Awwwww! Just look at this deck! I mean, look at it, really. This isn´t a yacht. It´s not a boat. It´s a work of art. To my eyes, the Solaris 50 is one of the true icons of modern yacht design. I went to see the boat during last Boot Duesseldorf boat show because how couldn´t I pay my tributes to this beauty? In this, the Solaris 50 is the last of these year´s Duesseldorf walkthroughs and as the title instills, I couldn´t think of any other yacht truly worthy of concluding my 10 boat walkthrough series.

Oh, such a flush deck …

So why the Solaris 50? Why not the 55 or the 70, 80 or even 111 feet sister ships? That is because I think this particular boat has the most balanced appearance, the most delicately measured ratios, the sheerest lines and besides, although 50 feet is a big-ass boat size for almost all of us, it´s a size we can relate to. 111 feet is another dimension, thus pointless.

Flush, flusher, flushest …

What always strikes me most about Javier Soto Acebals lines is the simplicity. It seems as if the design briefing for him did contain only one word: “Flush”. The Solaris 50 is a perfect example of creating an intricately playful design in it´s simplest clarity by using just a few strokes. Flush is the theme around which everything about her appearance is grouped. Every detail, every measurement. Is. Just. Flush.

Solimar hatches, best choice.

Apart from that, walking her wide decks admiring the Solimar deck hatches, the perfect Teak decking woodworks and the level of dedication when it comes to details. For example the sprayhood. I mean, there are a few boat designs which work with a sprayhood up. Everybody would agree if I´d stated that there is no such thing as a beautiful sprayhood. Of course, in bad weather you´ll need one. But again, stowing the canvas away often makes it worse. Not so on the Solaris 50.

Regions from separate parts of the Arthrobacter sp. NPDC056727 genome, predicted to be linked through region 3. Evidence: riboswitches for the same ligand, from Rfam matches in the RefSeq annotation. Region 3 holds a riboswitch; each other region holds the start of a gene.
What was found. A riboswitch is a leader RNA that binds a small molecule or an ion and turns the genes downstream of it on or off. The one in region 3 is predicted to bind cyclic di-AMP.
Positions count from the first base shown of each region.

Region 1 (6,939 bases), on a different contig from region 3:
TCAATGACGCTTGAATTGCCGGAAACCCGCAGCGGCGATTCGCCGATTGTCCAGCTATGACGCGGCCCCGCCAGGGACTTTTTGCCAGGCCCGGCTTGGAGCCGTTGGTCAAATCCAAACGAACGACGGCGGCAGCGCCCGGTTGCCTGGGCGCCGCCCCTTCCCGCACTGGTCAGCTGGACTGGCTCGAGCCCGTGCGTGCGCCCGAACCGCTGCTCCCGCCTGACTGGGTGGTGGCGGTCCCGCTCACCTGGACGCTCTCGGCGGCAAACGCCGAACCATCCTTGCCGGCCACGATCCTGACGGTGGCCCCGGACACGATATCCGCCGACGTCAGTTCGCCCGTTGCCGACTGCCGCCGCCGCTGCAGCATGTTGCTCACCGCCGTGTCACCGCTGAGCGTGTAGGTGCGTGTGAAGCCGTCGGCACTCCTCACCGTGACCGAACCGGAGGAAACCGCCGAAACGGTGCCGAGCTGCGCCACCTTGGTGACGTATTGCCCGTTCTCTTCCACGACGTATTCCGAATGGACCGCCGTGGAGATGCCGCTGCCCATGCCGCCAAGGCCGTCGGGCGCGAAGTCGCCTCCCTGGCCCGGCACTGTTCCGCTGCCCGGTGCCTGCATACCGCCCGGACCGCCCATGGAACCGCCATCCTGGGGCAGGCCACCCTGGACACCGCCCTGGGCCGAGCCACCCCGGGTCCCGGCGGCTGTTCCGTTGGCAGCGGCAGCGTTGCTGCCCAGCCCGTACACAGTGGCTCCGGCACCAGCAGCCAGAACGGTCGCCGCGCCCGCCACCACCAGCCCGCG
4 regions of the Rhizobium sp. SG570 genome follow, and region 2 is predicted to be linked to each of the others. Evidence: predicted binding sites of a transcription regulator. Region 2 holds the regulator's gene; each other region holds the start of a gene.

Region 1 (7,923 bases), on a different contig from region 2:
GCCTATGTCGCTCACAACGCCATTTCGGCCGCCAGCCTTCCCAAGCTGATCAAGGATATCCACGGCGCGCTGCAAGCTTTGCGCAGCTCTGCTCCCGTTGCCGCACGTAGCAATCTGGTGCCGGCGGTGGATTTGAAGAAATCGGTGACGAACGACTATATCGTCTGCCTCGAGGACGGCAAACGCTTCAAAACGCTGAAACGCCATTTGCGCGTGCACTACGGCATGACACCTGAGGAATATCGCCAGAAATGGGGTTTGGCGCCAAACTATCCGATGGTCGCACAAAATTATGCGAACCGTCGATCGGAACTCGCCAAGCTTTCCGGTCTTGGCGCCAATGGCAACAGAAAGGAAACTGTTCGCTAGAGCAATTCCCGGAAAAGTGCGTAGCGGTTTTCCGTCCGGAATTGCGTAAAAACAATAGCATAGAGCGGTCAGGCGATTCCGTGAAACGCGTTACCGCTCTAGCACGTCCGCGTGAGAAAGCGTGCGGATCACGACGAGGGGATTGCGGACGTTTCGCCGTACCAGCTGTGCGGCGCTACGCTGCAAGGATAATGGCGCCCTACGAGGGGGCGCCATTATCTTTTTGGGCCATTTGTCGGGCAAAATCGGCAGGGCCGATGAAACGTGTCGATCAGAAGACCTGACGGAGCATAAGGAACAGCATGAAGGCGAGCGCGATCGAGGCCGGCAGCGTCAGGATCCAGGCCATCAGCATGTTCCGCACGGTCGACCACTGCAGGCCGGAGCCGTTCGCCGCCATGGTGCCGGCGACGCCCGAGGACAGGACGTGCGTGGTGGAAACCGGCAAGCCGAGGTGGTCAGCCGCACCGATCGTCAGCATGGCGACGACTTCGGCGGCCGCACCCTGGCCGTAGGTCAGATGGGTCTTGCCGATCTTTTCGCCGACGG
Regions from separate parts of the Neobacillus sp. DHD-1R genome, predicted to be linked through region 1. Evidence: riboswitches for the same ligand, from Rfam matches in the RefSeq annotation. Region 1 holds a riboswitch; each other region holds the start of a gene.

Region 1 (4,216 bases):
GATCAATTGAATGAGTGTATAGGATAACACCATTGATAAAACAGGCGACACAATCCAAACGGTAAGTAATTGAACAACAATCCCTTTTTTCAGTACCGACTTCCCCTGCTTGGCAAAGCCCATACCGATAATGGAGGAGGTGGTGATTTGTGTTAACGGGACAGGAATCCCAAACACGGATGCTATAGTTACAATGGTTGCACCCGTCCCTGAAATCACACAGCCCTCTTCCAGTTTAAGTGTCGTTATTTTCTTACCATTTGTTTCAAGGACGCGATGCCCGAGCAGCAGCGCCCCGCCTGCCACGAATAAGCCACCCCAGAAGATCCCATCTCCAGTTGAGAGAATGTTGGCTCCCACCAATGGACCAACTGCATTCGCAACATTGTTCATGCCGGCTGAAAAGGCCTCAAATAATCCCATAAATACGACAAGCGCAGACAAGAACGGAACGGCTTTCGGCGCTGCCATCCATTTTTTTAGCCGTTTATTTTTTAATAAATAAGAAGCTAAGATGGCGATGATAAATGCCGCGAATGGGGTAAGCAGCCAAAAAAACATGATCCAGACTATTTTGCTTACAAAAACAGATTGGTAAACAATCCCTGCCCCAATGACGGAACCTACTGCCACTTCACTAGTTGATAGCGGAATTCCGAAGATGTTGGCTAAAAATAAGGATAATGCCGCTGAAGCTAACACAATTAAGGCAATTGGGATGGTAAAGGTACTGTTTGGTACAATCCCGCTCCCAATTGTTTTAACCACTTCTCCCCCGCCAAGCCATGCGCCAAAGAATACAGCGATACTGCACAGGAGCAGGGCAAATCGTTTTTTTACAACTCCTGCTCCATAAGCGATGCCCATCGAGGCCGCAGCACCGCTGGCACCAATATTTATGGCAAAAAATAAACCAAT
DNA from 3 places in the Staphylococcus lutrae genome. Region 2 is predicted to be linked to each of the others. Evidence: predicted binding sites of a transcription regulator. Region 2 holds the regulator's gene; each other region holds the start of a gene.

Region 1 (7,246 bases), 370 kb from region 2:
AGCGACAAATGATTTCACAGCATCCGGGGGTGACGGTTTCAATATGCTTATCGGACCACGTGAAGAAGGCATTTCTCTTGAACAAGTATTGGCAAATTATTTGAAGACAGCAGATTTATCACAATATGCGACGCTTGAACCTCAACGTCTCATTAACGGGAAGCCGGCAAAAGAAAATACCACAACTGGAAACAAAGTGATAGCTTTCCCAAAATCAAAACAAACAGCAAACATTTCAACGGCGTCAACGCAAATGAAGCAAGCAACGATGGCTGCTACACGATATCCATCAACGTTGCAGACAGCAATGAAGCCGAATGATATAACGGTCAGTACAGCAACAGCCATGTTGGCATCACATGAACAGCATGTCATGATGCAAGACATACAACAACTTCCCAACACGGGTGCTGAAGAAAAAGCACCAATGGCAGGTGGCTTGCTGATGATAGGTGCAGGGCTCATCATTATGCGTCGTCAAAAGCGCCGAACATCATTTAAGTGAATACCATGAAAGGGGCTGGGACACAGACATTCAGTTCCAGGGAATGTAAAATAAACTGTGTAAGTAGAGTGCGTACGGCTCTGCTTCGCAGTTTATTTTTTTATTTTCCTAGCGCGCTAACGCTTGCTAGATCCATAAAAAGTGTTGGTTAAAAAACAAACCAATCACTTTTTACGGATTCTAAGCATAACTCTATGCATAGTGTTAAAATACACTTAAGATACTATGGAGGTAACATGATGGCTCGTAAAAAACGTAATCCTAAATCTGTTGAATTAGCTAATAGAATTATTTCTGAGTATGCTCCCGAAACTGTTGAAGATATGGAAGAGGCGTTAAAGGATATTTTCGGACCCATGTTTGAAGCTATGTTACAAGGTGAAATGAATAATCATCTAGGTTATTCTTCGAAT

Engineering beauty

A wonderfully elaborated hood-cover will make it disappear as if it was never there. Of course, this stowage is flush. Seamless, not a slightest bulge or elevation. Just a flush sprayhood stowage. It is just awesome to witness how easy and beautifully arranged such a design challenge can be solved. Just a couple of hinges, flaps and a system to set it up as easy as ABC. This is where design meets practice. Done at its best on the Solaris 50.

Javier Soto Acebal: Iconic!

Although the Solaris 50 is around since 2015, which, shockingly enough, is almost 10 years now, she is a class of her own. I don’t know but it seems as if Soto Acebal has created a boat that is modern and “up to date” in every sense of the word, but also timelessly beautiful. I am sure, in another 10 years time her tempting lines will still be considered to be sexy and great.

Clean. Clear. Beautiful.

With a length of 15.40 meters and a max beam of 4.55 meters, she is a true 50-fotter. Her 14.2 tons of displacement are powered by an sail area of 155 square meters. Almost 5 tons of ballast make some 35 per cent of the boat´s weight. These are pretty good metrics, compared for example to a Grand Soleil 48 which is as similar in measurements as it gets. She displaces 12.9 tons with a ballast of 3.5 tons (27 per cent ratio) and some 137 square meters sails area.

Wide open stern: Sexy!

The “flush-theme” is best seen from astern. Solaris 50 was the first boat where I really discovered the wide, flat, open, racy transom. Since then many, if not most, of the large production companies have set out to copy this. Soto Acebal may not have been the first to come up with those sterns, but his Solaris boats in my view made this design enter the large “ordinary boat”-market.

Single handed cockpit layout

Of course, the Solaris 50 is a Mediterranean yacht. I´d say in my mind there is no other boat that embodies Med-style sailing more than a Solaris. A boat sprinting over a seemingly waveless blue Ocean, a hot sun is burning down with a moderate breeze from ashore making her effortlessly float. This is not a heavy cruiser for long distance exploration nor a boat I´d love to sail around the Horn. She is a boat to take my love out, a boat to sail into a lush summer sunset, to play with Dolphins with.

A true single-handed boat